DMV Policy

North Carolina Board of Examiners in Optometry

Policy Statement on Window Tinting and other North Carolina Department of Motor Vehicles (DMV) Issues:

This Policy covers the following three issues:


1. Window Tinting and Window Tinting Waivers. 

Executive Summary On Window Tinting and Waivers:  

Detailed Statement on Window Tinting and Waivers

“Individuals with a photosensitivity to light (emphasis added) who need darker window tints can apply for a medical exception permit with the N.C. Division of Motor Vehicles' Medical Review Program.” 







2.  DMV Form 77 Question 18 – Statement on patient’s medical condition(s) and potential effect on safe driving ability.

Here is Question 18 from DMV Form 77 (DL-77 Rev. 2/2019 - North Carolina Department of Motor Vehicles - Vision Specialist) with a considered statement regarding the extent of the optometrist’s evaluation of the patient. 

18.  Has the driver been involved in a recent motor vehicle accident because of their medical conditions? Yes ___ No ___ 

Give your overall assessment of this patient's medical condition and any potential effect on safe driving. 

Please comment on all medical conditions and any over-the-counter or prescription medications that might exacerbate the risk of driving. ________________________________________________________________

My comments are related to my examination of the patient’s ocular and visual status.  The patient’s overall medical status would best be addressed by the patient’s PCP. 

A typical question from a licensee regarding Form 77, Question 18:

How am I supposed to comment on all of the patient’s medical conditions when I am only examining the patient’s eyes and being asked to complete the DMV form DL-77?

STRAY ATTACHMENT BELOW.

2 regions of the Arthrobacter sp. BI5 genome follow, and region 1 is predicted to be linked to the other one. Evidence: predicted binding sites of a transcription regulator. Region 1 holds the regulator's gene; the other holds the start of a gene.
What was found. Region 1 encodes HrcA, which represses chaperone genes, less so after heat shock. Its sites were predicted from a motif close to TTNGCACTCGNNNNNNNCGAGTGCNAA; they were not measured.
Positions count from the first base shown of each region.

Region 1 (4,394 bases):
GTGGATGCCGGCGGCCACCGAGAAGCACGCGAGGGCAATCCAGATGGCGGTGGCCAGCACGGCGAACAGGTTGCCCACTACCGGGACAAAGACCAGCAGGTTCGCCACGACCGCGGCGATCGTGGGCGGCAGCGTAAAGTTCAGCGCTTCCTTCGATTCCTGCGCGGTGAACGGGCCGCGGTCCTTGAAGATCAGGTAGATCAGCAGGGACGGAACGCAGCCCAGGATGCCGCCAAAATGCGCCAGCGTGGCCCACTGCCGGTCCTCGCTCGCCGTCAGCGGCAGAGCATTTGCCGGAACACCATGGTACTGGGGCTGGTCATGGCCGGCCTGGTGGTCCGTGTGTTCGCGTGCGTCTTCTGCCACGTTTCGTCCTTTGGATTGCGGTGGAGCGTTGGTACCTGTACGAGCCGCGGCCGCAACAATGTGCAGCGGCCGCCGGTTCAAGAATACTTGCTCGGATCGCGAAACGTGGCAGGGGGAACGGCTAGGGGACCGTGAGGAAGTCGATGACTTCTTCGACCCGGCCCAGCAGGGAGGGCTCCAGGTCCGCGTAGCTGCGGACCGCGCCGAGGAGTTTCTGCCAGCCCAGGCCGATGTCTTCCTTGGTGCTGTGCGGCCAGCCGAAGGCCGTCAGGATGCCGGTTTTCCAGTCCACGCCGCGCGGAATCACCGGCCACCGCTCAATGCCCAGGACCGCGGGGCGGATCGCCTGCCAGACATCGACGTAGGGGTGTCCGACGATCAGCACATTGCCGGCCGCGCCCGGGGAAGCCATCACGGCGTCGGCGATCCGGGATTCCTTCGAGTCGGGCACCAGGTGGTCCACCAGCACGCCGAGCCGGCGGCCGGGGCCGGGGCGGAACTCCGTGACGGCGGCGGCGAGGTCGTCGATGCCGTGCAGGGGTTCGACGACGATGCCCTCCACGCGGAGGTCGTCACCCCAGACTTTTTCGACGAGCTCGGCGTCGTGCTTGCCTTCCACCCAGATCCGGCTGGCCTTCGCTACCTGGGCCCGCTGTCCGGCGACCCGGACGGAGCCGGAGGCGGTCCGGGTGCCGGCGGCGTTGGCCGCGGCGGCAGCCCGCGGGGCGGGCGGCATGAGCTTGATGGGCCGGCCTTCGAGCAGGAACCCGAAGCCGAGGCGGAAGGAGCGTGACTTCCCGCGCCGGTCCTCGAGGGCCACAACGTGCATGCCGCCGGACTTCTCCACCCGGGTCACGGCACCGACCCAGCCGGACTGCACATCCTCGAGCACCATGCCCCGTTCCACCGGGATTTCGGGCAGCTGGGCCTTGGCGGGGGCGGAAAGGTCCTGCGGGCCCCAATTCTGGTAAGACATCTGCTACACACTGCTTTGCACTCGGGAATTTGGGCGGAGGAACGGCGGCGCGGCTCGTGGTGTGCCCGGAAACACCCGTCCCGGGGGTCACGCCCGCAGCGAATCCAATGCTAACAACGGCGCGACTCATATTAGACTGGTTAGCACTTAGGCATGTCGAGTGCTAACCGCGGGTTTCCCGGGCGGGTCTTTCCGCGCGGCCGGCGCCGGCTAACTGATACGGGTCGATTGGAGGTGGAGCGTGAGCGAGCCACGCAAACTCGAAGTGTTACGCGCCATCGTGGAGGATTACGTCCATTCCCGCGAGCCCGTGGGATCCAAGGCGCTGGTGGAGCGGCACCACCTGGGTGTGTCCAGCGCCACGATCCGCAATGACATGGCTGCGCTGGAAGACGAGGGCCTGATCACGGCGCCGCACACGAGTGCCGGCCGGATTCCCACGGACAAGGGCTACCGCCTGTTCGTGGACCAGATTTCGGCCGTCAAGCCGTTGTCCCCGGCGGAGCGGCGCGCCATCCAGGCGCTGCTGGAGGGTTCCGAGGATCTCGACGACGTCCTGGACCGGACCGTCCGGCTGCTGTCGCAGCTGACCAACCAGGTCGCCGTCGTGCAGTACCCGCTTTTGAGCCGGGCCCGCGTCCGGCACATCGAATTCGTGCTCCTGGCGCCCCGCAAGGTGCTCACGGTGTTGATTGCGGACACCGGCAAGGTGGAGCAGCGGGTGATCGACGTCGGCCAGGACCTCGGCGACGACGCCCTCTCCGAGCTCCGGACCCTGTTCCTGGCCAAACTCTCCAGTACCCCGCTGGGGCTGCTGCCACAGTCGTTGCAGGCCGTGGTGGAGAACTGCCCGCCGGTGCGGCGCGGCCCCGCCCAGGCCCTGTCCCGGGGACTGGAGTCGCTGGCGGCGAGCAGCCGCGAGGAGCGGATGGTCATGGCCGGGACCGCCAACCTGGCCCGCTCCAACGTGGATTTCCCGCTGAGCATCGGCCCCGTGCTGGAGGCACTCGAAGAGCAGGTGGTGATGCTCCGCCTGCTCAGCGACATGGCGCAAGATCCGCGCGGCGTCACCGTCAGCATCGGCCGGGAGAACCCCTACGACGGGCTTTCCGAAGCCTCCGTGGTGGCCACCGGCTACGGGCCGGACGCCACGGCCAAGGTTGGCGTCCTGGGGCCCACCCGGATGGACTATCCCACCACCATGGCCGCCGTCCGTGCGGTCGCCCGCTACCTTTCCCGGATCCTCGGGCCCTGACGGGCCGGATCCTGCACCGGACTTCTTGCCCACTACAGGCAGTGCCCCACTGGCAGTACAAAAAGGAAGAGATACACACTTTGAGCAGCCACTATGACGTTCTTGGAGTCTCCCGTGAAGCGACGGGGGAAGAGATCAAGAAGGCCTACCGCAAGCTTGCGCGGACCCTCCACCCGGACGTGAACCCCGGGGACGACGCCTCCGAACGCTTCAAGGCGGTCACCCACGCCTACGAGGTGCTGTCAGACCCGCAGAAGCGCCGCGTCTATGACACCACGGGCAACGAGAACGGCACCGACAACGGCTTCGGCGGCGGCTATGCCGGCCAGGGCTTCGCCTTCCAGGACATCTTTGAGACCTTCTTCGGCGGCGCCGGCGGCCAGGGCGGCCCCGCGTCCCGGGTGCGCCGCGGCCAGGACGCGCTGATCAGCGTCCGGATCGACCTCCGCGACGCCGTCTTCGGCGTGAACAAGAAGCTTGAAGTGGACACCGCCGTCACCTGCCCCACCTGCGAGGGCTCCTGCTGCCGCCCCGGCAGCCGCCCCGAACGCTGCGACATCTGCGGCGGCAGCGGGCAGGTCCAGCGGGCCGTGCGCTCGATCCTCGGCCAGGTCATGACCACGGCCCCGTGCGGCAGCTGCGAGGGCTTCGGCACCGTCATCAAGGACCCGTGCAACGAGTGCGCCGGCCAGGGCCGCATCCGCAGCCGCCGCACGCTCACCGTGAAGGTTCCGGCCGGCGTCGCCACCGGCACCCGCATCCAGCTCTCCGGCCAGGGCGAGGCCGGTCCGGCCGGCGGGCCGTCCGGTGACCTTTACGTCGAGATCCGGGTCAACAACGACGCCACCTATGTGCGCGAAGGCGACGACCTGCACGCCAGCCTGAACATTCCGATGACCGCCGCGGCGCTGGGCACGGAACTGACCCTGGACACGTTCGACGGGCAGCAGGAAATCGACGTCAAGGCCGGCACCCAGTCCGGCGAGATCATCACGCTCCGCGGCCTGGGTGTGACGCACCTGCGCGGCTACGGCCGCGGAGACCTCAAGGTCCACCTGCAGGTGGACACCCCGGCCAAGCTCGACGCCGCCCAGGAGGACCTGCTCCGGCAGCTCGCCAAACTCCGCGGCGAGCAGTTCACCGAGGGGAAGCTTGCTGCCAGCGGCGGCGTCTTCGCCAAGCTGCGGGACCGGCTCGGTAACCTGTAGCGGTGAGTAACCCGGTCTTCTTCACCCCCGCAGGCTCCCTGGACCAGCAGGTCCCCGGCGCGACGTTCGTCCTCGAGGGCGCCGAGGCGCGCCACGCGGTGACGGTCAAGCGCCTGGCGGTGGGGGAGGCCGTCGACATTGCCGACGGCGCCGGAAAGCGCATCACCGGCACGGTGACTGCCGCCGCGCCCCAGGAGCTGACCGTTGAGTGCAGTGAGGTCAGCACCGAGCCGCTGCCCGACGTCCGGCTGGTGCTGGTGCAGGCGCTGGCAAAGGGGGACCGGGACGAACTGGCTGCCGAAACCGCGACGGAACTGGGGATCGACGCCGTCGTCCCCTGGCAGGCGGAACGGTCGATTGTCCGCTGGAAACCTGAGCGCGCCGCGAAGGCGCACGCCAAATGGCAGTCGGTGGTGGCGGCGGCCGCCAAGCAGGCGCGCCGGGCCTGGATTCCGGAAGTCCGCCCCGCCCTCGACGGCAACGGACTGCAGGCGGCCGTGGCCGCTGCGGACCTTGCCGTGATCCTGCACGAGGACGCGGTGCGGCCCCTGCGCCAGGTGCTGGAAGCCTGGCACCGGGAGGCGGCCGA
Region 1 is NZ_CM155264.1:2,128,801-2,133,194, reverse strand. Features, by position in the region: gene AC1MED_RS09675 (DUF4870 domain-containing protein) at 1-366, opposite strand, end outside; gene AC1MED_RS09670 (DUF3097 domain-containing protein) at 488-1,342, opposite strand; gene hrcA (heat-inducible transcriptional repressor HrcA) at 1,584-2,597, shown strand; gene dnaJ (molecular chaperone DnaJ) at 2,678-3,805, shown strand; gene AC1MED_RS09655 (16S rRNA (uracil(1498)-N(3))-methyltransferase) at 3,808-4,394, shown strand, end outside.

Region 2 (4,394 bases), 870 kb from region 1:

In the first section of question Question 18, where it asks for a history of a motor vehicle accident, it asks for a yes or no answer.  If the answer to that question is unknown, the Board would suggest answering the question by writing “unknown” as the response. 

As to the second set of directions [overall assessment], absent the OD’s knowledge of any pertinent ocular or visual information, the Board believes an appropriate response might be what is stated above in red ink.

A similar response was found on the internet:

As an eye care specialist, my care and evaluation of this patient is related to their ocular health and vision, and it would be inappropriate to comment on this patient’s overall medical status under the care of their PCP or otherwise. My comments are related to my examination of the patient’s ocular and visual status. 

AMA Code of Ethics Opinion 8.2 also may provide guidance:

Impaired Drivers & Their Physicians:

“Not all physicians are in a position to evaluate the extent or effect of a medical condition on a patient’s ability to drive, particularly physicians who treat patients only on a short-term basis. Nor do all physicians necessarily have appropriate training to identify and evaluate physical or mental conditions in relation to the ability to drive. In such situations, it may be advisable to refer a potentially at-risk patient for assessment.”


3.  Requirement to report a patient with a visual disability that you believe may affect the patient's ability to operate a motor vehicle safely.

Question from an optometrist sent to the Board:

Are optometrists obligated in North Carolina to report to the DMV regarding who should have driving privileges removed or recommend glasses for driving? Also, are optometrists held liable if an accident were to occur?


North Carolina General Statute section 20-9.1 contains guidance on this issue: